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  • Poster presentation
  • Open Access

Renal replacement therapy with high cutoff hemofilters: impact of convection and diffusive on cytokine clearances and protein status

  • 1,
  • 2,
  • 3,
  • 4,
  • 5,
  • 6 and
  • 3
Critical Care20048 (Suppl 1) :P151

https://doi.org/10.1186/cc2618

  • Published:

Keywords

  • Renal Replacement Therapy
  • Clearance Rate
  • High Cutoff
  • High Baseline Level
  • Dialysate Flow

Introduction

High cutoff hemofilters are characterized by an increased effective pore size designed to facilitate the elimination of inflammatory mediators in sepsis. This study compares diffusive versus convective high cutoff renal replacement therapy (RRT) in terms of cytokine clearance rates and effects on plasma proteins.

Methods

Twenty-four patients with sepsis-induced acute renal failure were studied. A polyflux hemofilter with a cutoff point of approximately 60 kDa was used for RRT. Patients were randomly allocated to either continuous venovenous hemofiltration (CVVH) with an ultrafiltration rate of 1 l/hour (group 1) or 2.5 l/hour(group 2), or to continuous venovenous hemodialysis (CVVHD) with a dialysate flow rate of 1 l/hour (group 3) or 2.5 l/hour (group 4). IL-1ra, IL-1β, IL-6, tumor necrosis factor-α (TNF-α), and plasma proteins were measured daily.

Results

CVVH achieved a significantly higher IL-1ra clearance compared with CVVHD (P = 0.0003). No difference was found for IL-6 (P = 0.935). Increasing the ultrafiltration volume or dialysate flow led to a highly significant increase in IL-1ra and IL-6 clearance rate (P < 0.00001). Peak clearance was 46 ml/min for IL-1ra and 51 ml/min for IL-6. TNF-α clearance was poor for both RRT modalities. A significant decline in plasma IL-1ra and IL-6 was observed in patients with high baseline levels. Protein and albumin loss were highest during the 2.5 l/h hemofiltration mode.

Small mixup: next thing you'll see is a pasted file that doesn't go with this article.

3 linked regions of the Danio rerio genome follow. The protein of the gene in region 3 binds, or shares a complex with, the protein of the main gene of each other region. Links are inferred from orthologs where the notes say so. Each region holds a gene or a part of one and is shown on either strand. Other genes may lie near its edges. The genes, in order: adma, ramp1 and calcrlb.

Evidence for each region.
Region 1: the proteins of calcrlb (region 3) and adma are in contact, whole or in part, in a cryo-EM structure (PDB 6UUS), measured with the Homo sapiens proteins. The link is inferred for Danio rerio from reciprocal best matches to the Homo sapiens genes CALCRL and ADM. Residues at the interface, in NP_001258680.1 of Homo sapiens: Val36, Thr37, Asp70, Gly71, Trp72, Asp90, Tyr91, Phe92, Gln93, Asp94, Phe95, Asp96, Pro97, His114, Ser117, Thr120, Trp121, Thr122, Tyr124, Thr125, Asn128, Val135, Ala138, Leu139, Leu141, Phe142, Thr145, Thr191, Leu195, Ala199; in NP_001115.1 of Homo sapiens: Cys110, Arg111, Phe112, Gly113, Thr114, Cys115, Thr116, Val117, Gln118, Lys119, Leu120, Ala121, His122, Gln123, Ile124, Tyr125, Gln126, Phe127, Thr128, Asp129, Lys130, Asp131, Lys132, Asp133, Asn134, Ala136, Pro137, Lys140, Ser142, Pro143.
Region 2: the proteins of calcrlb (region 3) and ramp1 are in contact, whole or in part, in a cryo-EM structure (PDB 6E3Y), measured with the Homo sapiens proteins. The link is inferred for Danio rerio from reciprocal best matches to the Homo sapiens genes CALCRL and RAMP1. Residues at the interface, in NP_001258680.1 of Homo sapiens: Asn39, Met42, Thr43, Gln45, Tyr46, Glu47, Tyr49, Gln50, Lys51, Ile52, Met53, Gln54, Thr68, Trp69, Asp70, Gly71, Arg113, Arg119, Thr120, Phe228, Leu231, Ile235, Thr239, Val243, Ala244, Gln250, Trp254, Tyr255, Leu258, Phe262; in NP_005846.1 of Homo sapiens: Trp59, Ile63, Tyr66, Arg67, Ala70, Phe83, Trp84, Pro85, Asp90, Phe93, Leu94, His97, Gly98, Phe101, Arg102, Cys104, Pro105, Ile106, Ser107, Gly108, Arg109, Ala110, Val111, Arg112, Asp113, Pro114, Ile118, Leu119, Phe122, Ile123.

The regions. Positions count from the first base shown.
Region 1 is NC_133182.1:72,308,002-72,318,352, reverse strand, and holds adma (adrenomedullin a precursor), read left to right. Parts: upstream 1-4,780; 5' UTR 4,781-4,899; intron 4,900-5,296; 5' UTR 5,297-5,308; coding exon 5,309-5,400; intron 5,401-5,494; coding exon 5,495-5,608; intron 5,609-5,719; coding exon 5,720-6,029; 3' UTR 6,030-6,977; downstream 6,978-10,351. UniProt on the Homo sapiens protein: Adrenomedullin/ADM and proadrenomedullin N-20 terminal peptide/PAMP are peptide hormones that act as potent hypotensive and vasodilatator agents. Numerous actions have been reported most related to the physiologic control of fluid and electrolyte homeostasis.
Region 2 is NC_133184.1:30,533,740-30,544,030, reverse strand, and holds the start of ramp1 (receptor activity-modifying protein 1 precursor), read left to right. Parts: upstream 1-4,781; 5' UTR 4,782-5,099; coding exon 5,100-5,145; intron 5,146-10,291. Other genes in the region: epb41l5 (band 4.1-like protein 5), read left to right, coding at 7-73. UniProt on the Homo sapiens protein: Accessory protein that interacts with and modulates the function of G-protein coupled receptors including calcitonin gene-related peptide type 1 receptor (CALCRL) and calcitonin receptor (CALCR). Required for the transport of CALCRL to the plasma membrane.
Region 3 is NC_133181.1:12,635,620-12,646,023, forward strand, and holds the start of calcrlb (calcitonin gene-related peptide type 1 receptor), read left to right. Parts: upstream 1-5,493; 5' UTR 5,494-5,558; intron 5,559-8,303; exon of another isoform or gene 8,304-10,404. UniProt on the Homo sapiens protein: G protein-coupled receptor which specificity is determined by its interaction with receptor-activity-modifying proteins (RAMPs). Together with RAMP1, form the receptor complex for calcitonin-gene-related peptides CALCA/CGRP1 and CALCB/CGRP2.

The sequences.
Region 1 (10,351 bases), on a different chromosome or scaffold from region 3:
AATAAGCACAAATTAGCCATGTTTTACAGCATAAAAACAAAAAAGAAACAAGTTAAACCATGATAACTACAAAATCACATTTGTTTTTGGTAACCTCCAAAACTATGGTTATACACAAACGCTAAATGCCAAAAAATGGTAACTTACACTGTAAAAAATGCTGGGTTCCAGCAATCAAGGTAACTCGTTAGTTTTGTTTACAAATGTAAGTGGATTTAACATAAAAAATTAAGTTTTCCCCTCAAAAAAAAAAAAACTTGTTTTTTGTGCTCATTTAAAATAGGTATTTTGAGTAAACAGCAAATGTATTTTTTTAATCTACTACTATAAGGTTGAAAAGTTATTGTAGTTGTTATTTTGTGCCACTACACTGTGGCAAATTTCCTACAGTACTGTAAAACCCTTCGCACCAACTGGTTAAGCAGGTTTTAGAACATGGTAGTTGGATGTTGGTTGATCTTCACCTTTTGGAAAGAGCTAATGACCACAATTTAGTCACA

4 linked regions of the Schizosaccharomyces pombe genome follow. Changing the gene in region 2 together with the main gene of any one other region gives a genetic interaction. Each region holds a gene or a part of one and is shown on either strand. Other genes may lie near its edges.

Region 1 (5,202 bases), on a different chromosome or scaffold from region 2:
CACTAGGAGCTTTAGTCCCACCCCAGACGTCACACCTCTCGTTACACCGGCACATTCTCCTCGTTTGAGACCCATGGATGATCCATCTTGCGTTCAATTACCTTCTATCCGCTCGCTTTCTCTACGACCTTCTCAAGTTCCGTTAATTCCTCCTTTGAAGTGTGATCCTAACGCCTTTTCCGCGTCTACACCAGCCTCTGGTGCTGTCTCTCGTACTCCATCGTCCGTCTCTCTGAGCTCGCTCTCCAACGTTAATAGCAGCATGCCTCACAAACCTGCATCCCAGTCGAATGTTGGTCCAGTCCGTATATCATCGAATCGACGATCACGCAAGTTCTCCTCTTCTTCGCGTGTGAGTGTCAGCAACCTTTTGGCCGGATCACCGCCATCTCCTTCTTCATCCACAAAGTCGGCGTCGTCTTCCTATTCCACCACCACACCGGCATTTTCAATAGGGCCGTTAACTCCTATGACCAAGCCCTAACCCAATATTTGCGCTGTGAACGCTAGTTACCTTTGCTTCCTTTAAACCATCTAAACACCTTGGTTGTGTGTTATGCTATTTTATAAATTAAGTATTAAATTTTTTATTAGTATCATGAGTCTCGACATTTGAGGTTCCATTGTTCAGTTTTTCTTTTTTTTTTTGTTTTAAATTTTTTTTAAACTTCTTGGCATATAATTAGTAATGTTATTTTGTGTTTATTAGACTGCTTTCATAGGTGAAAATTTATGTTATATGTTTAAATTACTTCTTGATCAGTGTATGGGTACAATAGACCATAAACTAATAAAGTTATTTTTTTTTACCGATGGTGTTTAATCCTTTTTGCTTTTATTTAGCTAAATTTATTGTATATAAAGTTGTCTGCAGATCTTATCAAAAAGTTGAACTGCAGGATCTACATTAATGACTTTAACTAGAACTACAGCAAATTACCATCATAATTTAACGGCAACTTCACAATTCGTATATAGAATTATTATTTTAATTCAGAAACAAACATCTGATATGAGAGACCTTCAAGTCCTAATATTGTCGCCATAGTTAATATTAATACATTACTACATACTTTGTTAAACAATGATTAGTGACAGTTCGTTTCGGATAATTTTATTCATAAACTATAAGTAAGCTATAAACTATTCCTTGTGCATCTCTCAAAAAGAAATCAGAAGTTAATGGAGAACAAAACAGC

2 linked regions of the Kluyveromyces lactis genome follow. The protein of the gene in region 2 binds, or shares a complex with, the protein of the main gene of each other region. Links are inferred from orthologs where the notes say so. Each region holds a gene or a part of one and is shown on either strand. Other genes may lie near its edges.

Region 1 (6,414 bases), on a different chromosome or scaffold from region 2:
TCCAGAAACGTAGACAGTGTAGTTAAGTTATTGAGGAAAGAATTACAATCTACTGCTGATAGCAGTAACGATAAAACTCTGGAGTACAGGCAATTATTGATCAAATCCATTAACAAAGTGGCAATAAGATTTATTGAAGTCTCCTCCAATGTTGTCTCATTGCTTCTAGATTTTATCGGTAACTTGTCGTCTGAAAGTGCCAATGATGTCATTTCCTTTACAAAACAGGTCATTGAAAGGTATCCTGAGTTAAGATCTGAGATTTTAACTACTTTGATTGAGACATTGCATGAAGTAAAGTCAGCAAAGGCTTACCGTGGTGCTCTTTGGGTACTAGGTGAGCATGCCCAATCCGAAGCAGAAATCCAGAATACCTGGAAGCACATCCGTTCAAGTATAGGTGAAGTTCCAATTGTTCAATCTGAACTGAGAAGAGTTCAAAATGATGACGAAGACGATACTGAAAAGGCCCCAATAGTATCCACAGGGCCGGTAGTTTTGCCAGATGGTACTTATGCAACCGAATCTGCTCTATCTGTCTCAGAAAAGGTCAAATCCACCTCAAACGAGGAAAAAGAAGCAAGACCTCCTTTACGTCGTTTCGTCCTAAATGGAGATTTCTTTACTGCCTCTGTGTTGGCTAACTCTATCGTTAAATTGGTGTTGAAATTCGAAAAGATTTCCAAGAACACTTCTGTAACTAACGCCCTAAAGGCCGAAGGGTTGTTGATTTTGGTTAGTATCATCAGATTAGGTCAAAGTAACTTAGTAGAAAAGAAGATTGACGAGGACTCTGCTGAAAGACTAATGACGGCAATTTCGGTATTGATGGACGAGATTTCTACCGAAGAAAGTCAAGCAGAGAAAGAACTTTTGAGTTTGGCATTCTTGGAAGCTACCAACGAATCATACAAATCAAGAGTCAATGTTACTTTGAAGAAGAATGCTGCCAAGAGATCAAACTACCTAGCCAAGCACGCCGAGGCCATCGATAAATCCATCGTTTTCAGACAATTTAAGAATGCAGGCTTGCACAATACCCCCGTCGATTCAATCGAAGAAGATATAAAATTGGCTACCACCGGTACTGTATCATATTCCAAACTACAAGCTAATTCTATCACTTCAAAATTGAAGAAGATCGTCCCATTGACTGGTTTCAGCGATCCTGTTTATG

Conclusion

High cutoff RRT is a novel strategy to clear cytokine more effectively. Convection has an advantage over diffusion in the clearance capacity of IL-1ra but is associated with higher plasma protein losses.

Authors’ Affiliations

(1)
University Hospital Charité, CCM, Berlin, Germany
(2)
Department of Cardiology, Berlin, Germany
(3)
Department of Nephrology, Berlin, Germany
(4)
Department of Anesthesiology, Berlin, Germany
(5)
Department of Surgery, Berlin, Germany
(6)
Department of Intensive Care, Austin &, Repatriation Medical Centre, Melbourne, Australia

Copyright

© BioMed Central Ltd. 2004

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